Smaller hybrid easy on gas, hard to get out of its own way
The new Toyota Prius C is what most folks think of when they imagine a hybrid car.
They think of an extremely small car that gets great gas mileage, but has a hard time getting out of its own way. But unlike many hybrids, the original Prius’s smaller cousin also comes with a smaller, more entry-level price, the base C One starting at $18,950 and the tested C Two starting at $19,900. That’s about $4,000 less than many hybrids, including the Prius II that is about 19 inches longer too.
The C looks more like a Honda Fit, which is to say it’s sort of pointy-nosed cute with a lot of glass and bathed in a bright red paint job, the test car looked fun and spritely. Certainly its handling is light and accurate enough to be rated spritely, but its power, its acceleration skews toward methodical. And that’s after Prius C dropped about 500 lbs. from that of the original hybrid.
Mainly you’ll feel like a slow-moving target at stoplights as you press on the accelerator and the tiny 1.5-liter 4-cylinder engine kicks in after a short burst of electric power from the batteries power you up to about 20 mph. This is where you are saving gas. After that the little engine growls viciously as it tries to nudge the 2,600-lb. car up to cruising speeds. Combined, the electric and gas power, deliver but 99 horses. I also found myself waiting much longer to cross traffic or turn against oncoming traffic, gauging that I’d need much more space to get the car across the road than with a normal gas-powered vehicle.
In addition to its shortage of oomph, the C uses an electronic continuously variable transmission (ECVT), which does the car no favors. While it delivers smooth power, as CVTs generally do, the transmission offers little low-end giddy-up.
While performance is lax, the gas mileage this version of the Prius achieves is laudatory. I got 48.2 mpg, while the trip computer indicated 50.7 mpg. The EPA rates this car at 53 mpg city and 46 mpg highway. The larger original Prius is rated 51 and 48 mpg.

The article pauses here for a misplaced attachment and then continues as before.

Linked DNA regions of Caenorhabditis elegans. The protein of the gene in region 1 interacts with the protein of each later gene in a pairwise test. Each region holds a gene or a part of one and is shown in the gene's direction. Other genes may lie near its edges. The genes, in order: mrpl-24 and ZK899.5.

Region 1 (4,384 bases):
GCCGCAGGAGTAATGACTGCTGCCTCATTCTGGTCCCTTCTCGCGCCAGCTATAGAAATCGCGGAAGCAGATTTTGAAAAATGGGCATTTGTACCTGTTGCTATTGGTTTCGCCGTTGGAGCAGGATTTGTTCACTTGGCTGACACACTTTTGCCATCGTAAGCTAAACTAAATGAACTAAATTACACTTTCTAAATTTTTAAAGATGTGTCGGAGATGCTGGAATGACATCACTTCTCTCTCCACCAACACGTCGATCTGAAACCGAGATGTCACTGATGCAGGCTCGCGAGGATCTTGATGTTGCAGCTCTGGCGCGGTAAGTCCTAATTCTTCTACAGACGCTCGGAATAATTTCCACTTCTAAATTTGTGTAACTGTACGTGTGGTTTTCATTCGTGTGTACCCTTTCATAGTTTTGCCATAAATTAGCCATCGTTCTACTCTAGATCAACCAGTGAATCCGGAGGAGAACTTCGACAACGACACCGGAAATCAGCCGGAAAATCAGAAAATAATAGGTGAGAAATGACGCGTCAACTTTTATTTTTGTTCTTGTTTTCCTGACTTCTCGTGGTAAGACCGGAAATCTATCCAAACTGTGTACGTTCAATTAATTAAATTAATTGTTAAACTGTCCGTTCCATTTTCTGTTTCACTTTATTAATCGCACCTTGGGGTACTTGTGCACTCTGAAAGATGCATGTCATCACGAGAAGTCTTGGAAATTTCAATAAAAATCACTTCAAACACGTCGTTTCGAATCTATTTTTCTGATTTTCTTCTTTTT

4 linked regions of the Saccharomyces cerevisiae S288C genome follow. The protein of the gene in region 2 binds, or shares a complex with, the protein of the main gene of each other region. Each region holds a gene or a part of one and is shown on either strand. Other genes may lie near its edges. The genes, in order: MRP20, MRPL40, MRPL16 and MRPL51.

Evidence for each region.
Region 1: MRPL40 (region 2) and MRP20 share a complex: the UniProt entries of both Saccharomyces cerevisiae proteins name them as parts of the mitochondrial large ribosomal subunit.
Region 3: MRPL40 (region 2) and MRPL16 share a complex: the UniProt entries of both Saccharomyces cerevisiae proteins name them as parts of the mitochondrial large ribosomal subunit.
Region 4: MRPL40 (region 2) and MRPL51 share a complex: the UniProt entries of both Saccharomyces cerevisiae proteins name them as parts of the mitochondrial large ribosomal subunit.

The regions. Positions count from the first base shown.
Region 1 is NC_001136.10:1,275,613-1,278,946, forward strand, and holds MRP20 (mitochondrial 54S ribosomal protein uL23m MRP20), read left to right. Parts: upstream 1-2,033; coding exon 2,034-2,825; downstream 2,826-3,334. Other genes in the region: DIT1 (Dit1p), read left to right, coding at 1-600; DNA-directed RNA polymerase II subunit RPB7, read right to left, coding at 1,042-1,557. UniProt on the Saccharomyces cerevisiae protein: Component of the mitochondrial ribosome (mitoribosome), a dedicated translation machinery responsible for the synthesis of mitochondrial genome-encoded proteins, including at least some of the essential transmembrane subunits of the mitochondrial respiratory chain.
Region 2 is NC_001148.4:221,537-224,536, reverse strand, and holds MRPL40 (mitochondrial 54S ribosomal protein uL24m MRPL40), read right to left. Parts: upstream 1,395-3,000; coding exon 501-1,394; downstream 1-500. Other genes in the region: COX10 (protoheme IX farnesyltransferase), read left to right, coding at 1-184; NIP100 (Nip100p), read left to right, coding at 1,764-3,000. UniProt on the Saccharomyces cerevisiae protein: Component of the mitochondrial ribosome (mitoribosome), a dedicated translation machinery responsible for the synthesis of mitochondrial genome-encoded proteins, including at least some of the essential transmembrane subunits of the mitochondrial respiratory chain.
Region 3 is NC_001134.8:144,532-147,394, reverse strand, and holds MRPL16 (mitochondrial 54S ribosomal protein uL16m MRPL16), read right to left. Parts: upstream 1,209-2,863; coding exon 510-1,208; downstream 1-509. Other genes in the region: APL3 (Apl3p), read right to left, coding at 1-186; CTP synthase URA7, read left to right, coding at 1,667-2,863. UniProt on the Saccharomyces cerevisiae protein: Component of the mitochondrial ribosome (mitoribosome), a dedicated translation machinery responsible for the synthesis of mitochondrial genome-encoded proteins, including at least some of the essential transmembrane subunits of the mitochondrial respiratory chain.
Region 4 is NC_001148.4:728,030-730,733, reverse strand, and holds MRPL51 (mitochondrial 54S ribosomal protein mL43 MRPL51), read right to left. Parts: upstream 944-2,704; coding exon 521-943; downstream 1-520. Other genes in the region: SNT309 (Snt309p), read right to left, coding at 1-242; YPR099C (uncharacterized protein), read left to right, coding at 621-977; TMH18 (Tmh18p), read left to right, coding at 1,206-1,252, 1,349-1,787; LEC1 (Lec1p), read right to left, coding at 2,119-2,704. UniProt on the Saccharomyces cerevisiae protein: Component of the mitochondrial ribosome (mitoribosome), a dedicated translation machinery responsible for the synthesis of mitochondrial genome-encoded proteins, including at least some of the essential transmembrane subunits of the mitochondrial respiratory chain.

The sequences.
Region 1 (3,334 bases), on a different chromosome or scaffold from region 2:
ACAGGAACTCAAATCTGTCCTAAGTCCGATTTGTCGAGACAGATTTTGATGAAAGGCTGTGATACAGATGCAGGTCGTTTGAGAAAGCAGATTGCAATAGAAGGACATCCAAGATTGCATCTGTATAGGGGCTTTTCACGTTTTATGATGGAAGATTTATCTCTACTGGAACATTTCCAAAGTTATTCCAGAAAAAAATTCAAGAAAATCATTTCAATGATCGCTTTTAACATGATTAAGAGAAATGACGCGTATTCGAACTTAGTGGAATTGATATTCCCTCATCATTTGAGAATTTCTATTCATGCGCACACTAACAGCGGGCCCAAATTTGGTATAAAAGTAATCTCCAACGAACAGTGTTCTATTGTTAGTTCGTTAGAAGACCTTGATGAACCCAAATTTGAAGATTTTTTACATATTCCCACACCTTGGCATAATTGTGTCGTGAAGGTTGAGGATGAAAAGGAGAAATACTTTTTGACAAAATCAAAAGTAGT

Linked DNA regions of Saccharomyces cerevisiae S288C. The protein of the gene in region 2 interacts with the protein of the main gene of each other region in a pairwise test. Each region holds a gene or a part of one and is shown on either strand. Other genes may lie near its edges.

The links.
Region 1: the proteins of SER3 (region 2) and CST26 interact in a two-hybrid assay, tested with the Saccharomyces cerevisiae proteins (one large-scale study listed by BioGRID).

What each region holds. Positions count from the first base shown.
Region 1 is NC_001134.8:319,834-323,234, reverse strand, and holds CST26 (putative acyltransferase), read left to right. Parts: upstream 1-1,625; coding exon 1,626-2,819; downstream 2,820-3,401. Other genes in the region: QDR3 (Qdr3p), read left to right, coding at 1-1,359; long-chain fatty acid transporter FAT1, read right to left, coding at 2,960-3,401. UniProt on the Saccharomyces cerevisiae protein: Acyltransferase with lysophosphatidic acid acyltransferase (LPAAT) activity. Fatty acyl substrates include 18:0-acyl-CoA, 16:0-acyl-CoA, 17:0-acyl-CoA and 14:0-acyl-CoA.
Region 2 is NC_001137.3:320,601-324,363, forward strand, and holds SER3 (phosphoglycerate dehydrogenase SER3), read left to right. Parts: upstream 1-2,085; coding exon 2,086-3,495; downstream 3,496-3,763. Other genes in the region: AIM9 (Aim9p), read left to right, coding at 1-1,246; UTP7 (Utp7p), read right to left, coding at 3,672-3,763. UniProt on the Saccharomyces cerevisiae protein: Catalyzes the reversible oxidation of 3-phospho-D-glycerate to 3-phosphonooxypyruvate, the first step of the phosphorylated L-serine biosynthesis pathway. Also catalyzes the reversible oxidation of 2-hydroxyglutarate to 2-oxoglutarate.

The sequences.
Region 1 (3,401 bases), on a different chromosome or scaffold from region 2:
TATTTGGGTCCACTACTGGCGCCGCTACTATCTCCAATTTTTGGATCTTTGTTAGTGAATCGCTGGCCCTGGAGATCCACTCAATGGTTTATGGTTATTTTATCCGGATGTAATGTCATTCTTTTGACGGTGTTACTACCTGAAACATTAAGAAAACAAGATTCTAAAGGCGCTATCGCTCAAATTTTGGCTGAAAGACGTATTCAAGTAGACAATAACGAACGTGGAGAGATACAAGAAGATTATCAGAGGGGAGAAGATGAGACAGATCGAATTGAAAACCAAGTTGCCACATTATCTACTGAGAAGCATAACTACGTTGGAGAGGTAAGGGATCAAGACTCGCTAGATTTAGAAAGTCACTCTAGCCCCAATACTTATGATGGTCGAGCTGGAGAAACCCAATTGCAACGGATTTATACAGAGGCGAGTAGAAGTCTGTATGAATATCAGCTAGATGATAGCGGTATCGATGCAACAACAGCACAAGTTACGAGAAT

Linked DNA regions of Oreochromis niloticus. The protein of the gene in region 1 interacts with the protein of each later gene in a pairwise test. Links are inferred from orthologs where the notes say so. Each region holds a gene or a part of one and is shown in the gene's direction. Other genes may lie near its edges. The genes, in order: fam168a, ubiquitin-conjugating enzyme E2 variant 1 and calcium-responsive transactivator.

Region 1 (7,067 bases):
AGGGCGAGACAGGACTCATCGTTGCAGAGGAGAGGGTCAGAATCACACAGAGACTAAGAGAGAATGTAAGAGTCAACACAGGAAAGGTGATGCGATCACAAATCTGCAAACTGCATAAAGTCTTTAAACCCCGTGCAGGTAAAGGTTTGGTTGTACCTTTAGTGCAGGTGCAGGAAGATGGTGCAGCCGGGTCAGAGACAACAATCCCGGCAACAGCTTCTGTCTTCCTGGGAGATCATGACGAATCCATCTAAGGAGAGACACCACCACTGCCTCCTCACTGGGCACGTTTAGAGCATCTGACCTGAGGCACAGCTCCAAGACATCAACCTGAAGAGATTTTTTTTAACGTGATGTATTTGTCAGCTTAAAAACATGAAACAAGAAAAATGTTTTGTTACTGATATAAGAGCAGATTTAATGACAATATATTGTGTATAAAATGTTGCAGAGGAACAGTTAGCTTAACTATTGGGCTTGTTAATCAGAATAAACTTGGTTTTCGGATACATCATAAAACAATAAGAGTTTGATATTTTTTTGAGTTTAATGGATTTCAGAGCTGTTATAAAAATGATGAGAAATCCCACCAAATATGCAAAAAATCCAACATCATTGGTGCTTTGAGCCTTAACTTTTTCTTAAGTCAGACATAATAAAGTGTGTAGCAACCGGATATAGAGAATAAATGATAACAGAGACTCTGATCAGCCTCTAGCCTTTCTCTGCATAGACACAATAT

The C also rides on small tires, 15-inchers, and there is the typical small car jiggle and suspension thump on rough roads. Rarely is it uncomfortable, but you know you’re riding in a small car. On the C Three and Four 16-inch tires are standard, but those also start at $21,635 and $23,230, respectively.
Braking is fine and there is ABS and traction control, although I’d challenge anyone to squeal the tires on the C.
Inside, the car has a cheap plastic feel to all its surfaces and it looks low-cost. The test car had a gray and black cloth interior with gray plastic atop the doors and on part of the dash. Everything feels hard and inexpensive.
Even the wheel feels bargain basement like a kid’s plastic baseball bat, its only benefit being a flat bottom that allows the driver to easily fit his or her legs under the wheel, even if the driver’s seat is well forward. The wheel also is tilt/telescope and has radio, phone and trip computer buttons on its hub, along with buttons to change the cabin temperature.
Naturally the interior is very quiet at low speeds when the electric motor is doing its job, but the engine gets buzzy under heavy acceleration. Yet visibility is quite good all around as this is a glassy cockpit.
I also like the dash layout and ease of seeing the key gauges. But there are 8 screen choices for the main dash gauges, all telling you what a great job of fuel saving you’re doing at the moment, or over time. That’s about 6 too many. I mean do you really need to know your average speed on a tank of gas or what you averaged on the last three short drives you took? I think not.
Seating is firm with slight contouring and the front seats are manually adjusted. Back seats are pretty hard.
But I will credit the Prius with having six radio channel selection buttons and a radio even I could figure out. Many luxury make aren’t that considerate. The car also has two small radio knobs, another spot where Toyota saved an ounce or two I guess to help fuel economy, but not help the driver use this radio. That’s ironic, because the knobs to control the air temperature are huge with small buttons to adjust the rest of the system.
Prius C also will carry four people, although headroom is limited in the rear seat. Note though, that the extra weight makes acceleration that much more challenging. Likewise, there is a huge 17.0 cubic foot cargo area. That’s great for groceries, but again adding weight slows the C.
Finally, my pet peeve, the thin overhead visors do not have extenders and do not slide to help block side sun. One or the other should be standard, just for safety in winter when the sun is at a lower angle.
With only a $760 delivery charge the red test car came in at $20,660. That makes this pretty reasonably priced and with low fuel consumption this is economical to run, about $10-15 a week for gas. But you give up a lot of performance vs. a gas-powered compact or subcompact car.
Certainly the C’s gas consumption, or lack thereof, earns this Prius a few bonus points. But it needs those to hit an average grade of C. Maybe that’s how it got its name!
FAST Stats: 2012 Toyota Prius C Two
Hits: Great gas mileage, quiet running, excellent visibility, light & good handling, will seat four, key acts as fob and steering wheel has flat bottom.
Misses: Low on power, dash and trim exudes cheap plastic feel, visors don’t slide and acceleration means you wait longer for big openings in traffic.
Made in: Japan
Engine: Hybrid synergy drive, 1.5-liter VVT 4-cylinder, 99 hp
Weight: 2,600 lbs.
Wheelbase: 100.4 in.
Cargo: 17.0 cu.ft.
Base Price: $19,900
Dealer’s Price: $18,706
Major Options: None
Test Vehicle: $20,660
Sources: Toyota, www.autos.yahoo.com
Photos: Courtesy Toyota